When individuals with disabled children consider how to pay for a potential nursing home stay for themselves, they not only have to worry about their own financial situation, but their disabled child(ren)’s as well.

Due to the high cost of nursing home care, Medicaid nursing home coverage may be the best option for most people. However, since Medicaid is a needs-based program, individuals must fall below fairly strict financial limits to qualify. While planning well in advance is best, there are planning techniques that will allow people to qualify, even on relatively short notice, for Medicaid nursing home coverage while still protecting significant assets.

Before applying for Medicaid, individuals should meet with an experienced elder law attorney. Specific Medicaid rules and regulations can vary significantly from state to state. In Missouri, the state Medicaid program is known as MO HealthNet. For those individuals contemplating a Medicaid application who also have disabled child(ren) they should make sure the lawyer is experienced in both elder law and disability law since Medicaid planning actions can affect both the individual’s Medicaid eligibility and their child’s benefit eligibility.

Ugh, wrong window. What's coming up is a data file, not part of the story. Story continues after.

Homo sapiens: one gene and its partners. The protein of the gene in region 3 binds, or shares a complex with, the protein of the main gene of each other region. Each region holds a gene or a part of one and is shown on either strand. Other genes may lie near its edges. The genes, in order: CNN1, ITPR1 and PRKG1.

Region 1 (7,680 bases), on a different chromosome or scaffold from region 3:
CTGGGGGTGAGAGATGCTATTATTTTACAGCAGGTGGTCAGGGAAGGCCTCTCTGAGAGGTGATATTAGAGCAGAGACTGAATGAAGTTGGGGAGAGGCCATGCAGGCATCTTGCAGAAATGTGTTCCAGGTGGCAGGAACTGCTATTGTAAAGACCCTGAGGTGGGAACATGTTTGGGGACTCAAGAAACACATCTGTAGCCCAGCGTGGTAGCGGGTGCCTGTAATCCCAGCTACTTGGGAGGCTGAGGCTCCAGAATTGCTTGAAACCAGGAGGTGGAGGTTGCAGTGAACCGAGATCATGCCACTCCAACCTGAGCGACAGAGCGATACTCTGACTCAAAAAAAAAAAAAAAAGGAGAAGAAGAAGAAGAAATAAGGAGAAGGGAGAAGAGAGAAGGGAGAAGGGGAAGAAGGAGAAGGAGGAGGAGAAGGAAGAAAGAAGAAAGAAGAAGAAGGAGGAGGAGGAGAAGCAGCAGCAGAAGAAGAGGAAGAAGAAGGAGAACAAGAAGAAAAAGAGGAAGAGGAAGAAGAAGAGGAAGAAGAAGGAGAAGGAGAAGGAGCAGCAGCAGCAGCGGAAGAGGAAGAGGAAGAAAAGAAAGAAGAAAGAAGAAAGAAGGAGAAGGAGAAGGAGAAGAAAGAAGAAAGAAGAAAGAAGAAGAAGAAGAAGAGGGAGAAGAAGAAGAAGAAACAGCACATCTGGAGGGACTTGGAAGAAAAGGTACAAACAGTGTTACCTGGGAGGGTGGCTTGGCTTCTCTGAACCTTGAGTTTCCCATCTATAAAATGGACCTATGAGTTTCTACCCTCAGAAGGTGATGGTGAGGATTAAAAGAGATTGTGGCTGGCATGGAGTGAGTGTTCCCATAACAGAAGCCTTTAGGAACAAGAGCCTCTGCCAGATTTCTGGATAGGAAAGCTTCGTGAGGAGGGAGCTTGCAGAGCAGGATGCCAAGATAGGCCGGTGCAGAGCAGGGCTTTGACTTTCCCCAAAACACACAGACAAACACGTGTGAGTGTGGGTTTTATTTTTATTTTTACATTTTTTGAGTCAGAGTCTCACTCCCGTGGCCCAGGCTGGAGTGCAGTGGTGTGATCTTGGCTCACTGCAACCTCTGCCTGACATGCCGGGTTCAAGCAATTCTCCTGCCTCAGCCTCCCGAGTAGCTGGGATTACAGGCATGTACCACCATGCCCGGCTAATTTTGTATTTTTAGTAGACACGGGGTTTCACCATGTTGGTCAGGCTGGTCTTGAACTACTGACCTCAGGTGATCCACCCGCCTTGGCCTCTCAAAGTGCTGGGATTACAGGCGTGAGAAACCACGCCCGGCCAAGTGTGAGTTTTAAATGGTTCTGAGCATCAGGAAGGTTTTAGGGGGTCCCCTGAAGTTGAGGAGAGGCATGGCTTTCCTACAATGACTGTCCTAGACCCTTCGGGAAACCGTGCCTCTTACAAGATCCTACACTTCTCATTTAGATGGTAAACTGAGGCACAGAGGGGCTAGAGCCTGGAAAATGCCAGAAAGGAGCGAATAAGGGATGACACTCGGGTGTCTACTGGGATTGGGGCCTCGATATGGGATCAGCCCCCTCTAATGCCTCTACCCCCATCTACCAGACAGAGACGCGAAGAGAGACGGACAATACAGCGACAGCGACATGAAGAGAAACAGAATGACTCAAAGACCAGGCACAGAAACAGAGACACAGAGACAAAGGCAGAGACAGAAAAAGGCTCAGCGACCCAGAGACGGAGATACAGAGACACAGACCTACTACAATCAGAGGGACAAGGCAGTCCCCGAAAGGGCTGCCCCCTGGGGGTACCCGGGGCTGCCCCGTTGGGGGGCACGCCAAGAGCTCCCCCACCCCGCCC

One area of flexibility in planning for individuals with disabled children is that transfers to disabled children are not subject to penalties when applying for Medicaid. As a safeguard to prevent fraud, Medicaid has a five year look back period where any below market transfers are penalized (a period where Medicaid will not pay benefits) at the time of application. Non-penalized transfers can allow for an individual to become Medicaid eligible faster and avoid any period of nonpayment/penalty.

But, while a transfer to a disabled child can help an individual’s ability to qualify for Medicaid nursing home coverage, the transfer can still negatively affect the child’s eligibility for their benefits.

The dual concerns of the individual’s Medicaid eligibility and the child’s benefit eligibility are why it is important individuals work with a local attorney experienced in both elder and disability law before taking any planning actions. An experienced attorney in elder and disability law can work with a client to create a plan that works toward an individual’s Medicaid eligibility, maintains a disabled child’s benefit eligibility, minimizes out-of-pocket expenses, and preserves an individual’s assets as much as possible.

To discuss how to plan for your own potential nursing home stay while maintaining your child’s disability benefits, please call Martha C. Brown & Associates at (314) 962-0186.